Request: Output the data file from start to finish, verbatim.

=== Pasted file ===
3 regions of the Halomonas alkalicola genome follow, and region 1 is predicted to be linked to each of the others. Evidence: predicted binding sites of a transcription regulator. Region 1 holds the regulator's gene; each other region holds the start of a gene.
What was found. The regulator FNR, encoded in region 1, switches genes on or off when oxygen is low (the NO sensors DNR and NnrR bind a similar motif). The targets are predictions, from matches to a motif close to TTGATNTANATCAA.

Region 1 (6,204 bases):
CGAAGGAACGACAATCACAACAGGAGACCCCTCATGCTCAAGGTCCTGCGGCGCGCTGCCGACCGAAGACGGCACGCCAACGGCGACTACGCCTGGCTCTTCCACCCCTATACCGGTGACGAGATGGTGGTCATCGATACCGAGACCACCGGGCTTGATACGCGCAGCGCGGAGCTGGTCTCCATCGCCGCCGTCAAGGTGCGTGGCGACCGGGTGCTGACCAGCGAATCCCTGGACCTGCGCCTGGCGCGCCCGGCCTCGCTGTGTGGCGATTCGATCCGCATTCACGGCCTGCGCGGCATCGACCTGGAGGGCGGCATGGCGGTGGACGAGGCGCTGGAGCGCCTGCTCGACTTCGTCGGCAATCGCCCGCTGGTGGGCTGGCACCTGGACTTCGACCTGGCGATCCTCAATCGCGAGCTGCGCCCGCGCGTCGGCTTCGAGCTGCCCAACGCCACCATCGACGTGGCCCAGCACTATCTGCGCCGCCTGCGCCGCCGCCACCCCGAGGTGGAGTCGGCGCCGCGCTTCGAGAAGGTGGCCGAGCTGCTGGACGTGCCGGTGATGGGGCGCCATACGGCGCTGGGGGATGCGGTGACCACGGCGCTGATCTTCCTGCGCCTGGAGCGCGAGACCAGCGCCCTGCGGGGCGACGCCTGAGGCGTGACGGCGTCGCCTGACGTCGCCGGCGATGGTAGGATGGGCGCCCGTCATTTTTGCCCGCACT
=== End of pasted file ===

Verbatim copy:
3 regions of the Halomonas alkalicola genome follow, and region 1 is predicted to be linked to each of the others. Evidence: predicted binding sites of a transcription regulator. Region 1 holds the regulator's gene; each other region holds the start of a gene.
What was found. The regulator FNR, encoded in region 1, switches genes on or off when oxygen is low (the NO sensors DNR and NnrR bind a similar motif). The targets are predictions, from matches to a motif close to TTGATNTANATCAA.

Region 1 (6,204 bases):
CGAAGGAACGACAATCACAACAGGAGACCCCTCATGCTCAAGGTCCTGCGGCGCGCTGCCGACCGAAGACGGCACGCCAACGGCGACTACGCCTGGCTCTTCCACCCCTATACCGGTGACGAGATGGTGGTCATCGATACCGAGACCACCGGGCTTGATACGCGCAGCGCGGAGCTGGTCTCCATCGCCGCCGTCAAGGTGCGTGGCGACCGGGTGCTGACCAGCGAATCCCTGGACCTGCGCCTGGCGCGCCCGGCCTCGCTGTGTGGCGATTCGATCCGCATTCACGGCCTGCGCGGCATCGACCTGGAGGGCGGCATGGCGGTGGACGAGGCGCTGGAGCGCCTGCTCGACTTCGTCGGCAATCGCCCGCTGGTGGGCTGGCACCTGGACTTCGACCTGGCGATCCTCAATCGCGAGCTGCGCCCGCGCGTCGGCTTCGAGCTGCCCAACGCCACCATCGACGTGGCCCAGCACTATCTGCGCCGCCTGCGCCGCCGCCACCCCGAGGTGGAGTCGGCGCCGCGCTTCGAGAAGGTGGCCGAGCTGCTGGACGTGCCGGTGATGGGGCGCCATACGGCGCTGGGGGATGCGGTGACCACGGCGCTGATCTTCCTGCGCCTGGAGCGCGAGACCAGCGCCCTGCGGGGCGACGCCTGAGGCGTGACGGCGTCGCCTGACGTCGCCGGCGATGGTAGGATGGGCGCCCGTCATTTTTGCCCGCACT